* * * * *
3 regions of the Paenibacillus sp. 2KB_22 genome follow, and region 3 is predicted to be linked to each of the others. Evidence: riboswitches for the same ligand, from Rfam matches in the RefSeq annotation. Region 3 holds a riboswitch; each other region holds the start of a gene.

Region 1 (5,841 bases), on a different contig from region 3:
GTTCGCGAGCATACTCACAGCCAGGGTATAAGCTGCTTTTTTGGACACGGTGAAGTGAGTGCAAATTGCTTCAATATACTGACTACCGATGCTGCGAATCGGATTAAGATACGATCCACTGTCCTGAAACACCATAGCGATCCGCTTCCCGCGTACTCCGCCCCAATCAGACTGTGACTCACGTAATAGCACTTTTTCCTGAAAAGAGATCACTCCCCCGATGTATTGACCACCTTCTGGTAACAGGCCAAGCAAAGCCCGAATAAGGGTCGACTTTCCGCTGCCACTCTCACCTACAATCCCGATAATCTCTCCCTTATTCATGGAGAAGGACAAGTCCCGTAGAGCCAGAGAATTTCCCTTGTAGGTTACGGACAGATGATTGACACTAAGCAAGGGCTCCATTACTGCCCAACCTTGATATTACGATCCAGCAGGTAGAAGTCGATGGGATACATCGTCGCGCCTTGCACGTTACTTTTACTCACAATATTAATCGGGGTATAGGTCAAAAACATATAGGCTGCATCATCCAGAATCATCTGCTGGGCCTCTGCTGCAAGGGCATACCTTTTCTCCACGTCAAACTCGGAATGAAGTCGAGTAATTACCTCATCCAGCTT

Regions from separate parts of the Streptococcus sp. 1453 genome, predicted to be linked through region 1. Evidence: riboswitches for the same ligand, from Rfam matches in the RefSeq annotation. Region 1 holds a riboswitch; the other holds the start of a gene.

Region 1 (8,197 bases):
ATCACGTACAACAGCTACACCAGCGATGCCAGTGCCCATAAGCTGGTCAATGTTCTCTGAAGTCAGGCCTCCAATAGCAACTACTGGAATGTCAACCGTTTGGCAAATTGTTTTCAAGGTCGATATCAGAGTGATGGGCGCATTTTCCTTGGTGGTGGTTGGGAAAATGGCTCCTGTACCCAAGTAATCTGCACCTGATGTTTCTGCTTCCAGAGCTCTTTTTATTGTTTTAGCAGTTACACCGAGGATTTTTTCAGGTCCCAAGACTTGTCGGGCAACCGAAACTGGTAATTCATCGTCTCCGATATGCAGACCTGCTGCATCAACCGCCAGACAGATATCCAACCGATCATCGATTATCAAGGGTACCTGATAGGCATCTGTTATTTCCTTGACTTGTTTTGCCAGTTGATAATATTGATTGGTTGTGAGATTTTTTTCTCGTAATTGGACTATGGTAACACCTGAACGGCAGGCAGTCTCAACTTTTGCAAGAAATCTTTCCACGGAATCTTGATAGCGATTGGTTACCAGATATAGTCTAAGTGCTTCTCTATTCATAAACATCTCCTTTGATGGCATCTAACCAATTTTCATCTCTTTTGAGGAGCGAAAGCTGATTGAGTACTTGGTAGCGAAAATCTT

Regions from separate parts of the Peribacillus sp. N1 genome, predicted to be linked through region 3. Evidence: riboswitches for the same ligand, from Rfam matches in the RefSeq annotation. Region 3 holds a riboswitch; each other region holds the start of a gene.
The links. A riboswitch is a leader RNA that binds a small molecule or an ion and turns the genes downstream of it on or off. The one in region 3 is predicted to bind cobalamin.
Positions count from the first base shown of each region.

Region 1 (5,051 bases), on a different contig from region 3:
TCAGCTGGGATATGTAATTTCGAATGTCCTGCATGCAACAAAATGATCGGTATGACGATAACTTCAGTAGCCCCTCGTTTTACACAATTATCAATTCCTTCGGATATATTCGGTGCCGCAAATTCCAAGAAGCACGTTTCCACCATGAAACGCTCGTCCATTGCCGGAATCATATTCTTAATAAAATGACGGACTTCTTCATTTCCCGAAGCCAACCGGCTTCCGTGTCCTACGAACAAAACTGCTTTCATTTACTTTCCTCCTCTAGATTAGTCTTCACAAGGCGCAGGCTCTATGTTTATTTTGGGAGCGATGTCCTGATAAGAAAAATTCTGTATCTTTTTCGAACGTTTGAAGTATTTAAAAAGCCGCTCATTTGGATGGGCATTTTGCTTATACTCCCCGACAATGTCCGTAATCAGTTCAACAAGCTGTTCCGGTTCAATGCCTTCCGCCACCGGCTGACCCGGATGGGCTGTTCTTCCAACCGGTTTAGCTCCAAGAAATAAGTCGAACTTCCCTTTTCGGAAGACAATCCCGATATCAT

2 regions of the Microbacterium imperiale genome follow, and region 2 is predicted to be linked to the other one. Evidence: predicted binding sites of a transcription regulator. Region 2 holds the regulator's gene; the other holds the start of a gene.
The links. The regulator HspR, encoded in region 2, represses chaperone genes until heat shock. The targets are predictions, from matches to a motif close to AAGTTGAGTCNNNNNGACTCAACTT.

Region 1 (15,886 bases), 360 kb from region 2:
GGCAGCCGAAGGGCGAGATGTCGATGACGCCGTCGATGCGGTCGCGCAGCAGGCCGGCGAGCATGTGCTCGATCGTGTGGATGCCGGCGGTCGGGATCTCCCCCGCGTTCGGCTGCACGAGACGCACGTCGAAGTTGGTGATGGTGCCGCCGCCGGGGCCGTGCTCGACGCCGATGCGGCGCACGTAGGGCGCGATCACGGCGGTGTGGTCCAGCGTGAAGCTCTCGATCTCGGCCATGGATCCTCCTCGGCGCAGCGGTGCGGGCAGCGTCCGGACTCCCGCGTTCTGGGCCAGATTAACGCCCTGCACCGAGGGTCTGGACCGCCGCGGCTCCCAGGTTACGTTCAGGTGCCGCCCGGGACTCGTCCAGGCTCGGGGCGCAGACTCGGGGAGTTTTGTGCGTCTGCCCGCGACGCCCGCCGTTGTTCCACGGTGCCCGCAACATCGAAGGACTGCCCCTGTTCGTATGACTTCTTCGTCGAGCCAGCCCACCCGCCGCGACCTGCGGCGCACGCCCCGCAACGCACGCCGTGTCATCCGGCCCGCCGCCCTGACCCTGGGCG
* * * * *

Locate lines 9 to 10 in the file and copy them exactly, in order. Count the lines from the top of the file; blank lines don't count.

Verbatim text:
Positions count from the first base shown of each region.

Region 1 (5,051 bases), on a different contig from region 3: